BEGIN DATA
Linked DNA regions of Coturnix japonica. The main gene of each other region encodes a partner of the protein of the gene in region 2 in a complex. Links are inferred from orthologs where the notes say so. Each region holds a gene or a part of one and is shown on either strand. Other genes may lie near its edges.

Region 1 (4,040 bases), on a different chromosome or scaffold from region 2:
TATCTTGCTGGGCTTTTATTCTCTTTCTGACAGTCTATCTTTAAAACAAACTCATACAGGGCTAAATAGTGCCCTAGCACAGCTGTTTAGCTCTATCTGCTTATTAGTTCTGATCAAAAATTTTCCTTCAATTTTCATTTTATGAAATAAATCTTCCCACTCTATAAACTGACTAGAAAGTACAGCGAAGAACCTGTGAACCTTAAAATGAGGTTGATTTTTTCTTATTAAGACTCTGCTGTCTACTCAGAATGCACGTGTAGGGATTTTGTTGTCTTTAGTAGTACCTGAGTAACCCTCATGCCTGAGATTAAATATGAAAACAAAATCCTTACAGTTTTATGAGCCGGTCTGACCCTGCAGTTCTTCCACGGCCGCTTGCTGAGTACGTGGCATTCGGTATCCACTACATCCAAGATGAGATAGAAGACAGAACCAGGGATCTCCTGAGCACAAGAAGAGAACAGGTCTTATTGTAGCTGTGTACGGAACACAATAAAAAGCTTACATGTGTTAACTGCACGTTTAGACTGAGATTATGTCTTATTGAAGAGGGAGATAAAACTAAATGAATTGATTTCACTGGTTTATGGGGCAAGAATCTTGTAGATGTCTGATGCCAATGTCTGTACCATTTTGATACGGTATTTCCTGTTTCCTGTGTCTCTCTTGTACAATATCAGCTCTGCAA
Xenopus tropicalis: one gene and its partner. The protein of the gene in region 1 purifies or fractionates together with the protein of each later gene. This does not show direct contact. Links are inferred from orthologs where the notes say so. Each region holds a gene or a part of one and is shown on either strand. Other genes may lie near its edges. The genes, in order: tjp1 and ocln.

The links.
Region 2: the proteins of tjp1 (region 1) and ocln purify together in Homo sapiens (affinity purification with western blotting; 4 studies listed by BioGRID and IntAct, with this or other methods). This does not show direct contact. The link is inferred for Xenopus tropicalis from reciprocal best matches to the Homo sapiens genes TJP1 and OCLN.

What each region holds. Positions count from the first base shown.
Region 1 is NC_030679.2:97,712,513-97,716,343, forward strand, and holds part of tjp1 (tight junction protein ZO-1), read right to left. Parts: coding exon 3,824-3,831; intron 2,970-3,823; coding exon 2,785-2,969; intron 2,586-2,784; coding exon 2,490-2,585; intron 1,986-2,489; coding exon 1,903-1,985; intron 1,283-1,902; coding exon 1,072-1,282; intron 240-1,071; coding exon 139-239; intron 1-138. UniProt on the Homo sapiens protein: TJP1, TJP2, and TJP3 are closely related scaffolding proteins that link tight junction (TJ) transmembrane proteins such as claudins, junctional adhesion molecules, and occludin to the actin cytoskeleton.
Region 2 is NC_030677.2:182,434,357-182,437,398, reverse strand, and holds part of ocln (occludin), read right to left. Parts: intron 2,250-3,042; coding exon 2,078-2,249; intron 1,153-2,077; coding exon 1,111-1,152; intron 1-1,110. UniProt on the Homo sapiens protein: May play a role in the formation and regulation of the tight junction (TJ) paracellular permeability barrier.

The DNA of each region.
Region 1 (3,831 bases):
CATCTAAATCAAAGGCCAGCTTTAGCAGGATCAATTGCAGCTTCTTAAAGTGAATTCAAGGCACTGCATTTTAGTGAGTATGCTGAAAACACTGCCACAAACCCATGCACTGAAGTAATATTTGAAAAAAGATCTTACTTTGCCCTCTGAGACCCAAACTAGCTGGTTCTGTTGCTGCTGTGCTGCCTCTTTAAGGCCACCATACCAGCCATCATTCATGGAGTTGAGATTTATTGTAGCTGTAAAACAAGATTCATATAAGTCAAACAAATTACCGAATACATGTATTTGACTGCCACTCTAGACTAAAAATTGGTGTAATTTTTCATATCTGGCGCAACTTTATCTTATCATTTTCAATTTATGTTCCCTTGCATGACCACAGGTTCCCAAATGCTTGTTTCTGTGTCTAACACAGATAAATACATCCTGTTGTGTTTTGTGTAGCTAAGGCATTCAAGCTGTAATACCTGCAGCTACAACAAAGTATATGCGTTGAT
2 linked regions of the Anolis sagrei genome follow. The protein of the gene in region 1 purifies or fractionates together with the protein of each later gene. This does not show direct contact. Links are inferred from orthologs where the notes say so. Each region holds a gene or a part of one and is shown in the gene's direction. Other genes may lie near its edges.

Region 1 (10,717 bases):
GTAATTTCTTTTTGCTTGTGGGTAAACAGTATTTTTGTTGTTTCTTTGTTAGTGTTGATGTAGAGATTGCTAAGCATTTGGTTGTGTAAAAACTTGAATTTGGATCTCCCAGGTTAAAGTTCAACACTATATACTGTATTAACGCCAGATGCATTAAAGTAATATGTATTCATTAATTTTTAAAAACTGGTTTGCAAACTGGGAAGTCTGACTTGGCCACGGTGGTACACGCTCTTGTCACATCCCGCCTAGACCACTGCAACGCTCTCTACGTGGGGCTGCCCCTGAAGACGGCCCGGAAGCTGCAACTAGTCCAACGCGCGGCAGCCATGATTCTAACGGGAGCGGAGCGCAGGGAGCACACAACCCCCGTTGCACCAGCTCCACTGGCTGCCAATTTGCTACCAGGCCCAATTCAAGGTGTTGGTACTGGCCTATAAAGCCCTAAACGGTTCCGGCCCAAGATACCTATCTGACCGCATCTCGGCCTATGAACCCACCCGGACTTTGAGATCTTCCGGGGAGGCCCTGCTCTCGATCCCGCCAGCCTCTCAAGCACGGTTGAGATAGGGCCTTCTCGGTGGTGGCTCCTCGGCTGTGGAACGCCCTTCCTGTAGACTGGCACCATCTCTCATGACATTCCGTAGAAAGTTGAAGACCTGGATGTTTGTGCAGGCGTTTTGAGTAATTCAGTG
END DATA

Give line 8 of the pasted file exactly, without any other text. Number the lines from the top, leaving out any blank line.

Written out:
Region 1 is NC_030679.2:97,712,513-97,716,343, forward strand, and holds part of tjp1 (tight junction protein ZO-1), read right to left. Parts: coding exon 3,824-3,831; intron 2,970-3,823; coding exon 2,785-2,969; intron 2,586-2,784; coding exon 2,490-2,585; intron 1,986-2,489; coding exon 1,903-1,985; intron 1,283-1,902; coding exon 1,072-1,282; intron 240-1,071; coding exon 139-239; intron 1-138. UniProt on the Homo sapiens protein: TJP1, TJP2, and TJP3 are closely related scaffolding proteins that link tight junction (TJ) transmembrane proteins such as claudins, junctional adhesion molecules, and occludin to the actin cytoskeleton.